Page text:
What Was Said to Me: The Life of Sti’tum’atul’wut, a Cowichan Woman
Review By Georgia Sitara
February 24, 2022
BC Studies no. 213 Spring 2022 | p. 153-154
Stories are a gift. When someone shares their story with us, it is an offering to know them, to know what it means to be them, to know ourselves and our society. Ruby Peter’s book What Was Said to Me is such an offering and so much more. As an insider’s history, it tells us what cannot be known through “official” written records. It talks back to power and it does so using its own conventions, narrative style and cultural teachings. This book is a gift to all of us.
Born in 1932, Ruby Peter (Sti’tum’atul’wut) is Cowichan from the Quamichan Reserve in Duncan, British Columbia. As a descendant of people who “dropped from the sky full grown,” (p.17) Peter was trained by her mother, Cecilia Leo, to remember who she came from (p.78). Through the book, Peter is passing along her mother’s teachings about medicines and plants, about ritual, ceremony, and prayer, about how to look after and care for others. By recounting her training, Peter trains the reader and gifts her mother’s teachings to younger generations (p.41).
Although Peter attended Day School, her life’s work is a response to all that was lost (language, cultural teachings including how to raise children and how to care for oneself) because of Residential Schools. As most Canadians might know by now, Indigenous children were punished in Day and Residential Schools for speaking their languages. In Day School, in a hushed voice so that the sisters could not hear her, as a child herself, Peter recounted her grandfather’s stories in “Indian” to younger children (p.60). As an adult, Ruby continued this legacy to restore and teach the Hulq’umi’num language. What the state and church tried to destroy is brought to life and shared on paper, immortalized in this book. With her testimony, Sti’tum’atul’wut ensures the stories will not and can never be forgotten.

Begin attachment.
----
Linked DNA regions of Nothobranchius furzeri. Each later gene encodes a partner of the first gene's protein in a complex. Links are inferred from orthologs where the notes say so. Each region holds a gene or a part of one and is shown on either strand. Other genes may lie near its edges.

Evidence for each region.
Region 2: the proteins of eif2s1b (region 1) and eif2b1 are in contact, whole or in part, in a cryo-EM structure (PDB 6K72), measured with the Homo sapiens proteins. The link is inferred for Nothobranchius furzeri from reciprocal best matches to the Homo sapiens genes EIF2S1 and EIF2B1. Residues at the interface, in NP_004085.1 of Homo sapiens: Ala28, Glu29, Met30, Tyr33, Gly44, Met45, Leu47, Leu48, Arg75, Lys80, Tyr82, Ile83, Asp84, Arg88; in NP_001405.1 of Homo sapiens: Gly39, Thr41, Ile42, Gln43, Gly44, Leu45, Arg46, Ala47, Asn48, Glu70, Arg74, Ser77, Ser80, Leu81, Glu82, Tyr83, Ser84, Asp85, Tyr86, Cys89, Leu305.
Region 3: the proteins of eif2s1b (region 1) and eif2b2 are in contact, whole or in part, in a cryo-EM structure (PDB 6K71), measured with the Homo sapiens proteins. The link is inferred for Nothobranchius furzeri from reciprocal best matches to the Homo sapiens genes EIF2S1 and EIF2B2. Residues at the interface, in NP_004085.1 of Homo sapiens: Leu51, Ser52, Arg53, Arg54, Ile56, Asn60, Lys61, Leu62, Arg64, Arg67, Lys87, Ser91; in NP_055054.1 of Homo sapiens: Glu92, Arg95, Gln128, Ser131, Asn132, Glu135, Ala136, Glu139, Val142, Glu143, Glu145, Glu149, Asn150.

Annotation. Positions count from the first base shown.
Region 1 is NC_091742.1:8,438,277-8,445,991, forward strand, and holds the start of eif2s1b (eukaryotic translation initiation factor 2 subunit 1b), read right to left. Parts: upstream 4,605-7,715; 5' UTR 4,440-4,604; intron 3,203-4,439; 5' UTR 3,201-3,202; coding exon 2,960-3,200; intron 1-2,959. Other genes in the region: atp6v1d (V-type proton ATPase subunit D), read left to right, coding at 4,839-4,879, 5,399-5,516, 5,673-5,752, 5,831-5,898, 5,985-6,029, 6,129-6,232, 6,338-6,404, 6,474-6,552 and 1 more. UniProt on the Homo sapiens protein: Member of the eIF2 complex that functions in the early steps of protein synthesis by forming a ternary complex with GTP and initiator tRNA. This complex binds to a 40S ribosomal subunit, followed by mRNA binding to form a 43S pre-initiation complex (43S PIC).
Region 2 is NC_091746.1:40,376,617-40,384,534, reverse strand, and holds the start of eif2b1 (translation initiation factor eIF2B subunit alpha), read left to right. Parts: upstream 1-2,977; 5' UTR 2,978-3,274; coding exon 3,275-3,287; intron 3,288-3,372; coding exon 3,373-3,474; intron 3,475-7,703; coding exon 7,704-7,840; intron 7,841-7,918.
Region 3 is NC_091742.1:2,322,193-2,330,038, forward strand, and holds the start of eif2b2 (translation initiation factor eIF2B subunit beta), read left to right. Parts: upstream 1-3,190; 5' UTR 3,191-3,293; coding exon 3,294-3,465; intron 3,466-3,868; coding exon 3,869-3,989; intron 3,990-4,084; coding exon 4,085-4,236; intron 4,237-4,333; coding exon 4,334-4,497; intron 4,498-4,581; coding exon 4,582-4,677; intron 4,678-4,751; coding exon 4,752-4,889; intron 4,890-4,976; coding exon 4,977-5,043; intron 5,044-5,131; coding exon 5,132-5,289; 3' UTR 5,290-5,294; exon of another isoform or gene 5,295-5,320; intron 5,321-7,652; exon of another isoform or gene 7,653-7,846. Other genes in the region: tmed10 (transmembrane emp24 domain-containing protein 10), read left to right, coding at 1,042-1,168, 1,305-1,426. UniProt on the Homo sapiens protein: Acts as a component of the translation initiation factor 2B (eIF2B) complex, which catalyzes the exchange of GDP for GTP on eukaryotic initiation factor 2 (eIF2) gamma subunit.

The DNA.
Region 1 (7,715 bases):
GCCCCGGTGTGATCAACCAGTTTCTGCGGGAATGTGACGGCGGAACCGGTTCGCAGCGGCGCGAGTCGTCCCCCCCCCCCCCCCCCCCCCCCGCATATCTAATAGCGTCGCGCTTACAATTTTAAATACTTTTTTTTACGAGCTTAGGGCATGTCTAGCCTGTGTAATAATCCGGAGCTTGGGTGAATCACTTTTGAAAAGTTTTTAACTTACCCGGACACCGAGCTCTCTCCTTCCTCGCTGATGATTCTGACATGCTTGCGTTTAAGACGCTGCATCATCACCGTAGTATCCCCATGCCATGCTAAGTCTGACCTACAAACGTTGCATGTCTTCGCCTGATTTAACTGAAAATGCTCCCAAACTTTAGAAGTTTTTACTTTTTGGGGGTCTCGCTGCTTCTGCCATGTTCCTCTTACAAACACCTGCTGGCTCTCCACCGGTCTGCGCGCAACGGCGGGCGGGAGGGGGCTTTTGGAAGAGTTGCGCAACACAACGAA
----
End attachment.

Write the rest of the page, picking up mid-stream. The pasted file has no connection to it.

The importance of teaching children and telling children the truth opens and closes the book. Echoing her mother’s counsel, Peter tells readers, “You have to start early to teach them things.” Her mother told her, “Remember your child is a human being, your child is somebody.” Peter implores us to honour and love children (p.114), to “study children so that we will know them” (p.118). Taking care of Elders and being taken care of by them in return are also important threads woven throughout the book. “As her mother always said, ‘Someday your caring, your loving the Old People, it will come back’” (p.123).
The book reveals a life of hard work, from berry picking as a family to gather the money necessary for school clothes and shoes and for farm equipment, to cleaning white people’s houses, to working as a Band councillor on committees about land and education, to teaching Hulq’umi’num to researchers, linguists, and professors at the University of Victoria. Recounted in a humble, beautiful, lyrical and circular way, Sti’tum’atul’wut’s life story is a tour de force. It shows the relentless and often unglamorous work required to lead an ethical life, to leave the world better than we found it. To be a hope.
There is also mystery in this book. It does not reveal all. It is a guide, a treasure map as well as a treasure. As a published oral history, it helps us chart a course to find our way back home. Stories teach us. Stories help us to know what to do and what not to do (p.76). The stories contained in this book are wonderful reminders about the centrality of care, and of listening, for a life well-lived. The book tells us how to live. Its lessons are Cowichan and invaluable to all who want to live an honorable, and ethical life.
Huy tseep q’u, Sti’tum’atul’wut. Thank you, Ruby Peter.
Peter, Ruby, in collaboration with Helene Demers. What Was Said to Me: The Life of Sti’tum’atul’wut, a Cowichan Woman. Victoria: Royal BC Museum, 2021. 240 pp. $24.95 paper.